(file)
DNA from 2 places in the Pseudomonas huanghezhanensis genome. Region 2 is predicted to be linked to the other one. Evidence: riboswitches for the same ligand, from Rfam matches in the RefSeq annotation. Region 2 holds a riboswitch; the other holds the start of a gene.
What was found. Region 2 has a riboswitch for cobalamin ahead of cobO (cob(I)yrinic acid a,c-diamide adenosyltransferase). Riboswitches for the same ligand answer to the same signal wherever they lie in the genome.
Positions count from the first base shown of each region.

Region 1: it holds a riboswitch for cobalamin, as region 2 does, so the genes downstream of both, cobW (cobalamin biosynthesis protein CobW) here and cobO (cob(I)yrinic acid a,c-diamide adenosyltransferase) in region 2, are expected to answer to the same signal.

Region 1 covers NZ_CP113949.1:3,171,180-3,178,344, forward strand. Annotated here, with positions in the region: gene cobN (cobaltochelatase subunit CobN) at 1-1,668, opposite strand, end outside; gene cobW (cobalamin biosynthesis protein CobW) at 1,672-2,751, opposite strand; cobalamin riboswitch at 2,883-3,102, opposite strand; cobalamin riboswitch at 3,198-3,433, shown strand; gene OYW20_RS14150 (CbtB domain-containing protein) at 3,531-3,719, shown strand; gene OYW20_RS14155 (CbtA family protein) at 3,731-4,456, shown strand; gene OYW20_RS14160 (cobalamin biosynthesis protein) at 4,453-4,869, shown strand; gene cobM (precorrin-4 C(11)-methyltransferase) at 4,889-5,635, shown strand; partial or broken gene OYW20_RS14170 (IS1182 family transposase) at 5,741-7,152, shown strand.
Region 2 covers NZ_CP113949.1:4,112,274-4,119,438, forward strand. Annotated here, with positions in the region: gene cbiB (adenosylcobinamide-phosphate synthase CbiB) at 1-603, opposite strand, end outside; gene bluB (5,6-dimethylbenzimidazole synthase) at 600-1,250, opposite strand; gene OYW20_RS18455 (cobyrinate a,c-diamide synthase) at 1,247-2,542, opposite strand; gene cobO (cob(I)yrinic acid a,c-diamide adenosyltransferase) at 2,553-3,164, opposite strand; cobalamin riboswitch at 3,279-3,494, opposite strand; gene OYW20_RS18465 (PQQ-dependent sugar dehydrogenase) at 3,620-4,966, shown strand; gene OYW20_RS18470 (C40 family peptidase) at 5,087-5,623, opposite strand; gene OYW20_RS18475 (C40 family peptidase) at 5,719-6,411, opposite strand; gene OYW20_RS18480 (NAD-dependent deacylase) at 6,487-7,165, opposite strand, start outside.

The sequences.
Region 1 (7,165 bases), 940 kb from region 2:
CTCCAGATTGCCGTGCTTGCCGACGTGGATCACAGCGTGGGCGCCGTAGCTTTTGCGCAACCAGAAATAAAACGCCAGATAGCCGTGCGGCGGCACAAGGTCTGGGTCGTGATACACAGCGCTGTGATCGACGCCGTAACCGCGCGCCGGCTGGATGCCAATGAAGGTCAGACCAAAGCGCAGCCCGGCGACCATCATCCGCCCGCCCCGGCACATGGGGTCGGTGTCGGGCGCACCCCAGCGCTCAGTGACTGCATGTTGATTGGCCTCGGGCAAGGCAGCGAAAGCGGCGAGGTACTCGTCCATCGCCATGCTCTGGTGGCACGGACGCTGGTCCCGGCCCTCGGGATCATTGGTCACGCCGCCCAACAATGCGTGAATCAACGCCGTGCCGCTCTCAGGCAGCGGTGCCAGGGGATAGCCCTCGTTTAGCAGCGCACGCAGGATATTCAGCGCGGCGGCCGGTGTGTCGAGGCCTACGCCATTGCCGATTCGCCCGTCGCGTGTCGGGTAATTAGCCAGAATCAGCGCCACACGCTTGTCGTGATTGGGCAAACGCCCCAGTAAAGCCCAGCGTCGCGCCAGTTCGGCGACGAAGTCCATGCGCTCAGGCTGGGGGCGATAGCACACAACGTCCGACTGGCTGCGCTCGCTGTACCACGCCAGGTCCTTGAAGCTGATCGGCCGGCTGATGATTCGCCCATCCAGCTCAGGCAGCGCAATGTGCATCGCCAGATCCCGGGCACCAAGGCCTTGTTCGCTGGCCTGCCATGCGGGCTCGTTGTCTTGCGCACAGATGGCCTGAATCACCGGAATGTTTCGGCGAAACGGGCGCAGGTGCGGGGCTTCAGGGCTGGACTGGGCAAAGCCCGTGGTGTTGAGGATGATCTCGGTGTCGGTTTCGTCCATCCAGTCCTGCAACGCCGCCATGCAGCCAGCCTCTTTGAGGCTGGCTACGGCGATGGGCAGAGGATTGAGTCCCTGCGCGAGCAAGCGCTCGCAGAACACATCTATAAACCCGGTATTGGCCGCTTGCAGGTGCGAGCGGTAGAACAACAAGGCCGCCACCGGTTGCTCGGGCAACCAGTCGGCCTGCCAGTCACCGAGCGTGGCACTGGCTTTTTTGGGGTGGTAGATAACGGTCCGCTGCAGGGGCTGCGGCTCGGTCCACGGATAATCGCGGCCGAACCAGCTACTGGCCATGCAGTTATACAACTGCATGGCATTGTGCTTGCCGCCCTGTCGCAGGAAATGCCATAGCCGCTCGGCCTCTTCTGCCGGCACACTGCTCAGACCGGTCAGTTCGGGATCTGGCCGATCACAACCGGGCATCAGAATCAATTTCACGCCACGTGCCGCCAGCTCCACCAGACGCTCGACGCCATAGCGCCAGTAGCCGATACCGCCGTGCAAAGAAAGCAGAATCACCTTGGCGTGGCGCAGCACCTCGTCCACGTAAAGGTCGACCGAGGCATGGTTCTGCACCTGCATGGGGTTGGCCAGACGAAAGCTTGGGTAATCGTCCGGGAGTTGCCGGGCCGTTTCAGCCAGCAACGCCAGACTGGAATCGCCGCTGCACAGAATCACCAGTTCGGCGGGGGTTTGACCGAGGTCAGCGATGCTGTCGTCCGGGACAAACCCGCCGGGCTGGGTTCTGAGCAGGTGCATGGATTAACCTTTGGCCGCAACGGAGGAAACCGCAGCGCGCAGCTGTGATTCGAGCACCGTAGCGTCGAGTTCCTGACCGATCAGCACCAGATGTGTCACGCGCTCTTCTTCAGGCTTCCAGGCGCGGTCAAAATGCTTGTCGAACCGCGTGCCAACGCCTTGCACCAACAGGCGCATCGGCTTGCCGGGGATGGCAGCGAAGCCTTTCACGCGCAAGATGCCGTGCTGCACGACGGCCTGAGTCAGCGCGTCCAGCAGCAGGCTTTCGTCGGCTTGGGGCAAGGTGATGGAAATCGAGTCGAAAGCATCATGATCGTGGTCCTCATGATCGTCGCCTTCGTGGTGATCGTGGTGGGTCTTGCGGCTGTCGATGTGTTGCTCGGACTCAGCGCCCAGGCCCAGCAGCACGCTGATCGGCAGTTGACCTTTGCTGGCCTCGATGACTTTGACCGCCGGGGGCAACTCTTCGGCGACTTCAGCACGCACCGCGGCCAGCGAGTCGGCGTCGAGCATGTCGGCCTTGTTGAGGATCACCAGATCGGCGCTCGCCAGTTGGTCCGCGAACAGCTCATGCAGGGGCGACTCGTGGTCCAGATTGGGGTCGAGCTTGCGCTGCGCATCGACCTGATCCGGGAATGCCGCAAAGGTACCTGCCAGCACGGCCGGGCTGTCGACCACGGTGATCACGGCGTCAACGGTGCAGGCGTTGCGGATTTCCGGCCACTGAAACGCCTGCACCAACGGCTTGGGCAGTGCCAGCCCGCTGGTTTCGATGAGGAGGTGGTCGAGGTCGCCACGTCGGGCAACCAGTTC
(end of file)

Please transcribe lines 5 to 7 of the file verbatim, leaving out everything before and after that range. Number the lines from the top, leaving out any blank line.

Region 1 covers NZ_CP113949.1:3,171,180-3,178,344, forward strand. Annotated here, with positions in the region: gene cobN (cobaltochelatase subunit CobN) at 1-1,668, opposite strand, end outside; gene cobW (cobalamin biosynthesis protein CobW) at 1,672-2,751, opposite strand; cobalamin riboswitch at 2,883-3,102, opposite strand; cobalamin riboswitch at 3,198-3,433, shown strand; gene OYW20_RS14150 (CbtB domain-containing protein) at 3,531-3,719, shown strand; gene OYW20_RS14155 (CbtA family protein) at 3,731-4,456, shown strand; gene OYW20_RS14160 (cobalamin biosynthesis protein) at 4,453-4,869, shown strand; gene cobM (precorrin-4 C(11)-methyltransferase) at 4,889-5,635, shown strand; partial or broken gene OYW20_RS14170 (IS1182 family transposase) at 5,741-7,152, shown strand.
Region 2 covers NZ_CP113949.1:4,112,274-4,119,438, forward strand. Annotated here, with positions in the region: gene cbiB (adenosylcobinamide-phosphate synthase CbiB) at 1-603, opposite strand, end outside; gene bluB (5,6-dimethylbenzimidazole synthase) at 600-1,250, opposite strand; gene OYW20_RS18455 (cobyrinate a,c-diamide synthase) at 1,247-2,542, opposite strand; gene cobO (cob(I)yrinic acid a,c-diamide adenosyltransferase) at 2,553-3,164, opposite strand; cobalamin riboswitch at 3,279-3,494, opposite strand; gene OYW20_RS18465 (PQQ-dependent sugar dehydrogenase) at 3,620-4,966, shown strand; gene OYW20_RS18470 (C40 family peptidase) at 5,087-5,623, opposite strand; gene OYW20_RS18475 (C40 family peptidase) at 5,719-6,411, opposite strand; gene OYW20_RS18480 (NAD-dependent deacylase) at 6,487-7,165, opposite strand, start outside.

The sequences.